Ligia Maria Moretto
Analytical Chemistry

What do you teach at Ca’ Foscari? What are your main research interests?
I graduated in Chemical Engineering and did my MSc in Engineering in Brazil, then got my PhD in (analytical) chemistry in Venice. I am now an associate professor of analytical chemistry. My research interest is in electroanalytics, with a focus on electrochemical sensors and biosensors for analytes relevant to environment, medicine, food, and cultural heritage. I am passionate about the complexity of electrochemistry and when you understand why certain processes take place in a certain way, it is very satisfying. Of course complexity is always a challenge and there are many tough moments, but this applies to all scientific research.

What has given you the greatest satisfaction in your career?
My greatest professional satisfactions have been in the feedback I have received from the thousands of students I have had in my long career. I really enjoy teaching, especially teaching science, and this feedback has made me realise that my messages, not only scientific but also human and ethical, have been received.

What's an area you have always wanted to be involved in but have not yet had the opportunity to explore?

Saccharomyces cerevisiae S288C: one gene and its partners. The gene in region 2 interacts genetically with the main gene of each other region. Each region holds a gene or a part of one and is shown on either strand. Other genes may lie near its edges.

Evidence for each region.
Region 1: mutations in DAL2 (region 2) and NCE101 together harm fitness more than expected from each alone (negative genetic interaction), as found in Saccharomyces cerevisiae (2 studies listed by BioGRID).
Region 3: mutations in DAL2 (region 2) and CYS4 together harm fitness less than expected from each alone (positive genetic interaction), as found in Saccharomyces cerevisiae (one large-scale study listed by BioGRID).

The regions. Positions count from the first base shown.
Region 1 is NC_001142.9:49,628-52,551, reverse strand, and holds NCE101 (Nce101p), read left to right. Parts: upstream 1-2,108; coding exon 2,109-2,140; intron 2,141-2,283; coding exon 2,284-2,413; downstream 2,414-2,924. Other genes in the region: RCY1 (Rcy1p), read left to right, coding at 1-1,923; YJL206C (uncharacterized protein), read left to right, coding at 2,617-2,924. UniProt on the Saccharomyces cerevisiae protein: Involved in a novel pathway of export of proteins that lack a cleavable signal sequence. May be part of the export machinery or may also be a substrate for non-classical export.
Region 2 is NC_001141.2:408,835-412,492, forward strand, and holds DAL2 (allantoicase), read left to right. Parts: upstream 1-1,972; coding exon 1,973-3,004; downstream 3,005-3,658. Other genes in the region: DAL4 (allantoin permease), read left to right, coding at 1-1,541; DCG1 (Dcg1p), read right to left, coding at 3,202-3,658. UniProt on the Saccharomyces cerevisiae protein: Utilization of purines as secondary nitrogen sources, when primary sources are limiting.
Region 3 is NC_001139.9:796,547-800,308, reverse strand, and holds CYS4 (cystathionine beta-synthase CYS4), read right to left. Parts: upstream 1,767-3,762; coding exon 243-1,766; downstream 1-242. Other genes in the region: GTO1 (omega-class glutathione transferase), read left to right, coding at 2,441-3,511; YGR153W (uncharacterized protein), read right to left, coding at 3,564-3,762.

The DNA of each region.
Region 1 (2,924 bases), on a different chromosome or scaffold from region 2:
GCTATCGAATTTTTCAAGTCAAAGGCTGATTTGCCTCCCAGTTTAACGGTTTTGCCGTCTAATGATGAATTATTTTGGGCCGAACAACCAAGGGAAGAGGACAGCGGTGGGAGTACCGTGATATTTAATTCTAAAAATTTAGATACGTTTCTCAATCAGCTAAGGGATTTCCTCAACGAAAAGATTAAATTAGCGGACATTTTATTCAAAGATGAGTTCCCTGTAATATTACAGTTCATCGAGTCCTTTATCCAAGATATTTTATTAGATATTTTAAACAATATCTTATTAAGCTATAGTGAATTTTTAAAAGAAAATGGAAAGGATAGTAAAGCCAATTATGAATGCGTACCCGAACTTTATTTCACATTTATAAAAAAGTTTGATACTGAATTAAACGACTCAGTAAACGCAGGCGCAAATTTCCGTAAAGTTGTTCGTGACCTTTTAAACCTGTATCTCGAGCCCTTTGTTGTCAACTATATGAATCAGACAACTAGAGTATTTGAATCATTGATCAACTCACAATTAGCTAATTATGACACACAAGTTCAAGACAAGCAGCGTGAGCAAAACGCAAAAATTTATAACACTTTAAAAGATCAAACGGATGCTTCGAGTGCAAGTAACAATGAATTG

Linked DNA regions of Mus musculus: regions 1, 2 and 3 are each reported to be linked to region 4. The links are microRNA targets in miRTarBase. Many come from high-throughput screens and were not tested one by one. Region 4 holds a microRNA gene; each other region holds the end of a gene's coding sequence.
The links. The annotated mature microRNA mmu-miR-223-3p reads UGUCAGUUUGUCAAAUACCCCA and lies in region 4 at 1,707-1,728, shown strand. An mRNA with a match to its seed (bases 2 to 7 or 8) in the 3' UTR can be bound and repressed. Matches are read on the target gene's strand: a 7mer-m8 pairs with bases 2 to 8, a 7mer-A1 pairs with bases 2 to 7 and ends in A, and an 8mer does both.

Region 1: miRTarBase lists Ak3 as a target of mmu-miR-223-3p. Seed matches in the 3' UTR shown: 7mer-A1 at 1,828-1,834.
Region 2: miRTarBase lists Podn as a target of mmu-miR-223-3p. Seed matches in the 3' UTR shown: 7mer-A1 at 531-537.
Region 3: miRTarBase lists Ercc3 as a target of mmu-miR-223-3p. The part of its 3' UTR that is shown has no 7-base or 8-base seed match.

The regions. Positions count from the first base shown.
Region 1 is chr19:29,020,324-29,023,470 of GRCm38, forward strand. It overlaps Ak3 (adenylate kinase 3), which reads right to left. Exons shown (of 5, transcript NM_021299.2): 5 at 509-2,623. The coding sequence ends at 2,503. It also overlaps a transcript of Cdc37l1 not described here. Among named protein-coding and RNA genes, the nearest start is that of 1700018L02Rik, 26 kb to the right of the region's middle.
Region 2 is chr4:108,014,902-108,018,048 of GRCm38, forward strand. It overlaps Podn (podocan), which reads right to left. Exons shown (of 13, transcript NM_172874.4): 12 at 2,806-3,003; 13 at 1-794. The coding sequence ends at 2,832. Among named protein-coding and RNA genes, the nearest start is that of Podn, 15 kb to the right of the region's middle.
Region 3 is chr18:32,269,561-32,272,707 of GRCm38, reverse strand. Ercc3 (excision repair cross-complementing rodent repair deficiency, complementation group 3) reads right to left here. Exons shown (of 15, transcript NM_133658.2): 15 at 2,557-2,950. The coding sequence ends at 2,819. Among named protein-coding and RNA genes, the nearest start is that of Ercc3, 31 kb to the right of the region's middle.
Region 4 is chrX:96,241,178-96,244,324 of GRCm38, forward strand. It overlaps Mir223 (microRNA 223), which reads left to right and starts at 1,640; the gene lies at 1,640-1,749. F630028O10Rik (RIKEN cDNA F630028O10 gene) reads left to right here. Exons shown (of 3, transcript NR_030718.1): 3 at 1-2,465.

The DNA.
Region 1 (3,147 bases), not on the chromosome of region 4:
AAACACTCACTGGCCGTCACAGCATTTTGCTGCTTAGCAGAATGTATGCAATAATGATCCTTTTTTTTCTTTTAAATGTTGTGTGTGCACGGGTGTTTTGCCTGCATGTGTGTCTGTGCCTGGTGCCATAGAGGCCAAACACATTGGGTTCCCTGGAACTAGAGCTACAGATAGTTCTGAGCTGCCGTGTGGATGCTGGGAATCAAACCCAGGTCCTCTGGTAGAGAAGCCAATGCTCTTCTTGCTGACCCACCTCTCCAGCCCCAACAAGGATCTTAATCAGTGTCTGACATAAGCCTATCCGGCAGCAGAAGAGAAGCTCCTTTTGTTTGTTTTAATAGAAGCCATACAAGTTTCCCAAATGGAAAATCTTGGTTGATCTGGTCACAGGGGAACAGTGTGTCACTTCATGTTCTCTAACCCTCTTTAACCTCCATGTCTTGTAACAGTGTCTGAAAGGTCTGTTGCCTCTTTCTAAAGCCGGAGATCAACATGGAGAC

There are many areas I am interested in. As a very curious person, I like to understand how 'things work', and how to explain the many phenomena I observe in nature, art and science in general.

What do teaching and researching mean to you?
Researching for me means putting our intelligence and passion at the service of the development of global knowledge. Teaching means sharing the knowledge and expertise developed in research to train new thinkers, researchers, professionals and people to advance science and culture for the benefit of all.

What do you say to young people, and girls especially, approaching research today?
I would tell them that it is a beautiful thing and that it requires passion, courage and dedication, but that it is a world where you feel that your work is a small (or large) brick in the construction of knowledge that benefits everyone. I would also tell them that you can never ignore the ethical values in research, the results of which are the heritage of humanity.
It is true that there is still gender inequality, but a lot has changed in this area since the beginning of my university career. After centuries or more of male 'domination' we cannot expect an immediate radical change. But, if you look, in science the strength of women's expertise and dedication is increasingly evident. It is essential to dedicate yourself to your job, to be good at it and not to give up when things get tough.

Last update: 28/02/2023